By Carter Brooks
Long after the playoffs have ended, the Winnipeg experience lives on.
Deafening, comical and impactful have been three words commonly used to describe the crowd at MTS Centre. No other venue in the NHL comes close to the fan support offered on any given night or afternoon when the re-branded Winnipeg Jets host their opponents.
Some say experiencing a national anthem at the Madhouse on Madison is the loudest thing you will ever hear in a hockey rink. Many would argue Winnipeg holds that title. In the opening period of Winnipeg’s first playoff game in nearly 20 years, the crowd erupted at the opening goal to a recorded stat of 124 decibels.
To put that into perspective, the loudest recorded sporting event occurred September 29th, 2014 in a NFL game between the New England Patriots and the Kansas City Chiefs. At one point, Arrowhead Stadium reached 142 decibels.
This stat is impressive for Winnipeg as it has a seating capacity of 65,000 fewer fans than Kansas City’s stadium holds.
Not only do Jets fans cheer with excessive volume, they also tantalize their opponents in some of the most creative ways imagined. From the ‘silver medal’ chant (directed at Ryan Miller following his defeat in the 2010 Olympics) to ‘who’s your captain’ (aimed toward the San Jose Sharks and their management after many captaincy changes), the Winnipeg Jet’s faithful undoubtedly enjoy the relentless teasing of the competition.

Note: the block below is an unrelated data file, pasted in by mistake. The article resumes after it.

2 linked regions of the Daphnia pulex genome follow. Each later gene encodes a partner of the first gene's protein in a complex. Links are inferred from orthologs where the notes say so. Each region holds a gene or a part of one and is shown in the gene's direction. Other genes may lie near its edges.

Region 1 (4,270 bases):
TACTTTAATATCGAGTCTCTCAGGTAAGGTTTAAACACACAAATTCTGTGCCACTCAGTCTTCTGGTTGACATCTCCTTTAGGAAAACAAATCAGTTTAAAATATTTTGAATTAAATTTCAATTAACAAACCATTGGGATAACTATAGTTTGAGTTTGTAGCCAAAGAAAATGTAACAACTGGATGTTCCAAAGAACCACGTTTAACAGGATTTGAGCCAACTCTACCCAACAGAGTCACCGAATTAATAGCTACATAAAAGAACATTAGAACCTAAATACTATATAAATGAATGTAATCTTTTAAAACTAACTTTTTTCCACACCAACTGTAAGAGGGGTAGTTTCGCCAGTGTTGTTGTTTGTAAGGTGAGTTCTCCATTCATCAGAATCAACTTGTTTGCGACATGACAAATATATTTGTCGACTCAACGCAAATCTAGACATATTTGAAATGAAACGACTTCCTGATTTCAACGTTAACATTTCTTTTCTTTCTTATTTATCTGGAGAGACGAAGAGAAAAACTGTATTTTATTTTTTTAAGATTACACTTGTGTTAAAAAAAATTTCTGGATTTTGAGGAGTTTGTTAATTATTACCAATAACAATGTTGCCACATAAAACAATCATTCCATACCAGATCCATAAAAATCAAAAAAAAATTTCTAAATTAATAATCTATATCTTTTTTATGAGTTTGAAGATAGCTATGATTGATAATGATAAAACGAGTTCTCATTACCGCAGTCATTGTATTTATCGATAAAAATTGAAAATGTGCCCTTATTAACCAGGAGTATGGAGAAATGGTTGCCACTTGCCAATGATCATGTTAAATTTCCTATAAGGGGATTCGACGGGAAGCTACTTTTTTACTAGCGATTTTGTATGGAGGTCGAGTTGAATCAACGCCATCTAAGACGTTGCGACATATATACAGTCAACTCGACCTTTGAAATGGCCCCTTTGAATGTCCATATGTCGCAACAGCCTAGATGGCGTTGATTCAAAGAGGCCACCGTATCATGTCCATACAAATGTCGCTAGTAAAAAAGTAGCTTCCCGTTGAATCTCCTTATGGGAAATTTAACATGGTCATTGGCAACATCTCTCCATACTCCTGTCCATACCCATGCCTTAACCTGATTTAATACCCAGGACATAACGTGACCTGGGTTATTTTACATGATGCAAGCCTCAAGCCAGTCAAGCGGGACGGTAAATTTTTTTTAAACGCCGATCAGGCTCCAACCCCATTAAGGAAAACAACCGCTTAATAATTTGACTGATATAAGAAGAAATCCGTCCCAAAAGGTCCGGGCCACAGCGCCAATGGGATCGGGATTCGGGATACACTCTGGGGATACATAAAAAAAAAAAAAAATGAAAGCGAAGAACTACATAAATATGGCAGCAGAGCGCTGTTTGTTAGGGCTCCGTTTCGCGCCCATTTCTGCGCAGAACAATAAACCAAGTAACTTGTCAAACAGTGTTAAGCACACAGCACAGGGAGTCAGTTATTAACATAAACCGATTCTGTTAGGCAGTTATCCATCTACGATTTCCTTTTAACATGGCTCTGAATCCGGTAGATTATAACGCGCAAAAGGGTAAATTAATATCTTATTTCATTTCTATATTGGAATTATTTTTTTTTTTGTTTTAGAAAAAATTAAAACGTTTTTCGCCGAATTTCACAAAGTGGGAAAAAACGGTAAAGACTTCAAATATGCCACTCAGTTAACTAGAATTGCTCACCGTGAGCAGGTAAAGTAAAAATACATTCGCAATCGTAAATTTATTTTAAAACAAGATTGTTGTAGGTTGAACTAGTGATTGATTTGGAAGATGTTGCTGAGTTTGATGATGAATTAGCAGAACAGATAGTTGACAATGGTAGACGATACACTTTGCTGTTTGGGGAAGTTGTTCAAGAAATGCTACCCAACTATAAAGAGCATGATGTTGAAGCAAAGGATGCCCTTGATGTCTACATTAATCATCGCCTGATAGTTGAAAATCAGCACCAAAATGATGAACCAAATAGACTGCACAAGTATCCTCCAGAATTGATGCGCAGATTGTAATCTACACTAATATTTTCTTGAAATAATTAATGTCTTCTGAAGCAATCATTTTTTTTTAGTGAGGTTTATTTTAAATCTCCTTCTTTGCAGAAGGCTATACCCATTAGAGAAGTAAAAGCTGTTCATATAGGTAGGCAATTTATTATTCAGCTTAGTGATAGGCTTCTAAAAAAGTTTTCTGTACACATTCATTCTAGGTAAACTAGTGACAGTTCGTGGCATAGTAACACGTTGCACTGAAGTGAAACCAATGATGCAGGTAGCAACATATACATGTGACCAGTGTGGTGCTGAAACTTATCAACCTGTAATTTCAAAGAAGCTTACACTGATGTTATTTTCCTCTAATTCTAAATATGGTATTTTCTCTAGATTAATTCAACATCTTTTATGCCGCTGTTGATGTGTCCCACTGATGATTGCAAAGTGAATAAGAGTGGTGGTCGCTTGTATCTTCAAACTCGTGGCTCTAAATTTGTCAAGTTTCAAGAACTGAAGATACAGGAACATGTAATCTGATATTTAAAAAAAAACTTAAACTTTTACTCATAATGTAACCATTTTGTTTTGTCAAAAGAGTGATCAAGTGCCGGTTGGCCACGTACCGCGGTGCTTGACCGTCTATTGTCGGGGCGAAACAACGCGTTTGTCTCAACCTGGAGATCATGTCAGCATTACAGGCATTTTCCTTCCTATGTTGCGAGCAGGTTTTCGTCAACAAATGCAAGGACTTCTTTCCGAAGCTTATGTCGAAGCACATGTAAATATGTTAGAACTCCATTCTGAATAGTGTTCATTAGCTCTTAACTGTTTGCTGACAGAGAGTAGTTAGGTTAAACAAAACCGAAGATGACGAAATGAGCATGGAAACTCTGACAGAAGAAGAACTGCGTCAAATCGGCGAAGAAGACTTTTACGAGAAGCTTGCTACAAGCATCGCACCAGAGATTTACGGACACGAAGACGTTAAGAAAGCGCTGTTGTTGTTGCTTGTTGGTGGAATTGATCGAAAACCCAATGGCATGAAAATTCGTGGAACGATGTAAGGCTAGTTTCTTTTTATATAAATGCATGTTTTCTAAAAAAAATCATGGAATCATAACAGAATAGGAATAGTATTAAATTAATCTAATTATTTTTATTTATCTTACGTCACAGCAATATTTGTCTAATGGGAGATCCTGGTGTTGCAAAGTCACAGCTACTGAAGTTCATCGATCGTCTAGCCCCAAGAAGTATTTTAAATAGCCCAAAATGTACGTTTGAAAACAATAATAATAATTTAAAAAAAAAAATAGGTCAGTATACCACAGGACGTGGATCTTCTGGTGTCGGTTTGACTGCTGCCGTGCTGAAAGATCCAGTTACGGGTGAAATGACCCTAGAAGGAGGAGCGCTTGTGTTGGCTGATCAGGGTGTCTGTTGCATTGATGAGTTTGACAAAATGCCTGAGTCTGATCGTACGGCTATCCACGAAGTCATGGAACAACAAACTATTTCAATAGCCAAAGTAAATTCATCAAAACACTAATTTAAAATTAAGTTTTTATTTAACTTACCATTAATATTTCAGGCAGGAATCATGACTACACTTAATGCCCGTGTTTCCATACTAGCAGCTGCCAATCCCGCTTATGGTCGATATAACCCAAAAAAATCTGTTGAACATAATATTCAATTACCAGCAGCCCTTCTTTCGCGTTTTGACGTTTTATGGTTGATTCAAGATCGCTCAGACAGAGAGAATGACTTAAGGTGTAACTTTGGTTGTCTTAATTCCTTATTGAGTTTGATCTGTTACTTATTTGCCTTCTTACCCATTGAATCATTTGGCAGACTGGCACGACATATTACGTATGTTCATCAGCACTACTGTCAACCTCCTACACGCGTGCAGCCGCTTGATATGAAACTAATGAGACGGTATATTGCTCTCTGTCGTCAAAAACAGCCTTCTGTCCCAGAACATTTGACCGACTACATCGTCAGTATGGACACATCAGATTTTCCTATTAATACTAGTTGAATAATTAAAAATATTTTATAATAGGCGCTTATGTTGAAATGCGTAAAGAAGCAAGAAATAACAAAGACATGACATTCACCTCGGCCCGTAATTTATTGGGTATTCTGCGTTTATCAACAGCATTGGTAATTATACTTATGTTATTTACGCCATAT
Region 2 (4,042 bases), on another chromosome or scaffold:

There may not have been anything more memorable from a Jets fan’s perspective on this year’s playoffs than the way the Winnipeg crowd treated Corey Perry, who along with his Anaheim Ducks challenged the Jets this spring in the first round of the playoffs. Perry had to shut out the jeers from the boisterous crowd as his pop star namesake made its way around the series quickly.
Despite the jeering, the Winnipeg Whiteout left a lasting impression on the right winger.
“That was cool. That was probably the loudest building I’ve ever played in,” said Perry at a promotional event in Toronto earlier this week. “When you see the passion of the fans and just the passion of the city… it was pretty crazy. It was a lot of fun to play in.”